The problem of evil and the pain of suffering have plagued humanity from the beginning. How do we reconcile grace and hope in a loving God in the midst of suffering?
On the Fifth Sunday of Ordinary Time, two weeks before Ash Wednesday this year, the assigned First Reading at Mass was from the Book of Job. It was Job’s lament against suffering. I once wrote of Job’s protest, and my own, in a post entitled, “Upon the Dung Heap of Job: God’s Answer to Suffering.”
The Almighty’s answer was cryptic in the Book of Job, and it required some pondering – not only by Job but by me and by all who suffer. It might even seem trite in this age of individual gratification and instant relief. Here are some excerpts of God’s response to Job’s lament:
“Who is this that obscures divine plans with such words of ignorance? Where were you when I laid the foundations of the Earth? Have you ever in your life commanded the morning or shown the dawn its place? Can you bind the chains of the Pleiades, or loose the cords of Orion?” (Job 38: 18.104.22.168)
Job got the message. So did I, and it isn’t trite at all. The response of God was twofold: Number 1: I have a plan; Number 2: Trust in Number 1. It’s the trust part that I find difficult. His broader answer is found in all of Sacred Scripture as a whole. The Biblical characters are believers who take upon themselves the plan of God. They all suffer. Many suffer a lot. Their very lives are our evidence that there is a divine plan.
God takes the suffering of humankind seriously and personally. When He took our form, He suffered in every way we do, including the humiliation of rejection to the point of crucifixion and death. Remember His trial before Pontius Pilate when “The Chief Priests Answered, ‘We Have No King but Caesar’.”
Like most posts I write, you saw “Upon the Dung Heap of Job” before I did. Because I cannot see this blog, the post was up for six days before I received a printed copy in the mail. I always know what I have written, but I don’t always know what images will be chosen for its content. When I finally got that post, I saw the very literal top graphic that Suzanne Sadler, our publisher, chose: Job sitting upon an actual dung heap.
I was just glad we don’t have one of those “scratch & sniff” blogs! I wondered whether that image would inspire or repel TSW visitors. Most read it, and many commented that they were better off for having done so. Some said that it gave voice and context to what they suffer. Like me, many of you have, at one time or another in your life, found yourself upon the dung heap of Job.
THE MOST DANGEROUS THING IN PRISON
While writing this post, I stumbled upon a scene in a TV drama. I’m not sure which one it was, but the scene was in a prison. A rough looking character had spent 20 years in prison on death row for a crime he did not commit. A younger man was telling him that his friends want to take up the death row prisoner’s case. “Tell them to stop!” the older man said. “Please don’t give me hope. The most dangerous thing in prison is hope.”
No doubt, that statement was perplexing for most viewers, but I readily understood it. It recalled some dismal feelings from a time when hope emerged in prison only to be cruelly shattered. The shattering of hope often feels worse than no hope at all. That’s the danger the prisoner was talking about.
For me, the shattering of hope began on September 11, 2001. Early that year, a writer for The Wall Street Journal took an interest in my trial and imprisonment, and the evidence of fraud and misconduct behind them. Gathering and photocopying documents from prison is a very difficult task, but over the course of that year, I labored to send reams of requested documentation to the writer. Then, just as the story grew into real interest, the forces of evil struck hard.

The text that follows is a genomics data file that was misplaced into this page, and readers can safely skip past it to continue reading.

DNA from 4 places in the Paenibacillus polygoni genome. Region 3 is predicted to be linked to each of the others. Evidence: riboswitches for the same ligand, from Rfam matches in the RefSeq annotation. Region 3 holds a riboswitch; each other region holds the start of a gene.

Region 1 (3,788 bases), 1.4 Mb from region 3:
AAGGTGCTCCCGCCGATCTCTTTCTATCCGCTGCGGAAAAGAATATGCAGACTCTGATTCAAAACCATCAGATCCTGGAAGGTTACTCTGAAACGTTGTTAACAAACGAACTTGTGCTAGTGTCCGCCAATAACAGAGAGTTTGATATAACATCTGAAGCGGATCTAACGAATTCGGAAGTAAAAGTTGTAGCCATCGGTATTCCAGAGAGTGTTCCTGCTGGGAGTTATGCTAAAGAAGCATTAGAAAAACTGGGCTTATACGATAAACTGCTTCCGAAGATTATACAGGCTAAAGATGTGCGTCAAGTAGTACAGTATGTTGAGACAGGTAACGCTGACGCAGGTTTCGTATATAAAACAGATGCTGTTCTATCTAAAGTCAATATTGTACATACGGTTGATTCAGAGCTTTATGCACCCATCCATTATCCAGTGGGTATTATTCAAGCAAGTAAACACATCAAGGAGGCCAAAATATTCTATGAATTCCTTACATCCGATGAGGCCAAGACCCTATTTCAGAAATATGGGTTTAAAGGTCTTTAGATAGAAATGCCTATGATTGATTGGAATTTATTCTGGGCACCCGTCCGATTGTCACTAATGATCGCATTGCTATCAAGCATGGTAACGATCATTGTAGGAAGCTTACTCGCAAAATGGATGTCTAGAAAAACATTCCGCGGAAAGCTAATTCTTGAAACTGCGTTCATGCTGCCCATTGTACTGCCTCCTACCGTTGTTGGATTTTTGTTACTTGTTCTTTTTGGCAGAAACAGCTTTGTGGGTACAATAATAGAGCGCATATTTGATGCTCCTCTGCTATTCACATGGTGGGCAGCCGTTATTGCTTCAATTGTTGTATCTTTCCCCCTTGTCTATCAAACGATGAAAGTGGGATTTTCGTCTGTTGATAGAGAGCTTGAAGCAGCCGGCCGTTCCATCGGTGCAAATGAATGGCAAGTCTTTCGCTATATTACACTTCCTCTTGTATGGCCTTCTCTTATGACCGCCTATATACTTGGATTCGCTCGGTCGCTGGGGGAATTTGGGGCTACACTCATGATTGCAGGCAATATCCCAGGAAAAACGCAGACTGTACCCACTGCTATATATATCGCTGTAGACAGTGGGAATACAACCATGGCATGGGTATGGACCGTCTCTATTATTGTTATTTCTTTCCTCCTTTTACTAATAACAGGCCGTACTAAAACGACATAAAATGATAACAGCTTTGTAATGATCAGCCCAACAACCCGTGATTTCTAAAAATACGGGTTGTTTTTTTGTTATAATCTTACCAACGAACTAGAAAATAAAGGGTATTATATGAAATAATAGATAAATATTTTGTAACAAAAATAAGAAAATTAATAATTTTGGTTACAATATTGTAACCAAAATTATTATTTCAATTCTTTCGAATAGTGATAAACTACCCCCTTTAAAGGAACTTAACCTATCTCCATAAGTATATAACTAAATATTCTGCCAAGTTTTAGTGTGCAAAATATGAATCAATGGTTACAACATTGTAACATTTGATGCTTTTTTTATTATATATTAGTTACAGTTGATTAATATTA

As you know well, the terrorist attacks of 9/11 destroyed the Twin Towers of the World Trade Center in Manhattan. Their collapse damaged many of the surrounding buildings including the editorial offices of The Wall Street Journal on Liberty Street just across the World Trade Center Plaza.
Months passed while The Wall Street Journal relocated its offices to 1211 Avenue of the Americas. In early January 2002, a letter came from a member of the WSJ Editorial Board. All was lost. We had to start over. But I believed at the time that I could not start over. It seemed an overwhelming task. Hope was crushed along with the towers themselves.
The loss of thousands of lives added great weight to that sense of hopelessness. I could not possibly confront my loss in the face of so much human tragedy caused by so much human evil I will never forget the nightmare I had after receiving that letter. I was inside Tower One as it was collapsing around me. The nightmare was long, real, and horrifying. At the end of the dream I was still alive, but regretfully so.
By the time I recovered the resolve to start over in 2002, the Catholic clergy abuse scandal erupted in Boston to become a witch hunt that swept the nation. This made my hope, and The Wall Street Journal’s effort toward justice a much steeper climb. It has always struck me that the two stories – the hijacking of the planes that attacked Manhattan on 9/11, and the collapse of the dignity and morale of priests – both began in my hometown of Boston just weeks apart.
SORROW NEEDS A MORE PANORAMIC VIEW
I cannot tell you how to suffer. I do not even know how myself. I can only tell you that, along with most of you, I do suffer. Perhaps that means something as a starting point. Maybe those who know sorrow feel at some fundamental level that reflection on the experience from someone who also suffers means more than a smug and smiling Gospel of prosperity from some TV evangelist.
I don’t mean to pick on TV evangelists and God help me if I judge them harshly, but I have a hard time reconciling the trenches of suffering with the Gospel of prosperity that some of them proclaim. No one in prison listens to Joel Osteen. His Word is for the brokers, not the broken; not the brokenhearted.
A sanitized TV version of grace and glory feels nothing but empty and shallow against the real deep sorrow of the trenches. I find myself in one of those trenches, and, like Job on his dung heap, I was dragged there kicking and screaming at God for its injustice. For a long time, I have wondered what I did to deserve this trashing of my freedom, my name, and worst of all, my priesthood. I do, after all, have a King other than Caesar!
So does Peggy Noonan. She was a White House speechwriter for President Ronald Reagan, and now she writes the “Declarations” column for The Wall Street Journal’s Weekend Edition. She is neck deep in the affairs of New York City and Washington, but she also has her finger on the pulse of that vast expanse of America that stretches from there to the Pacific.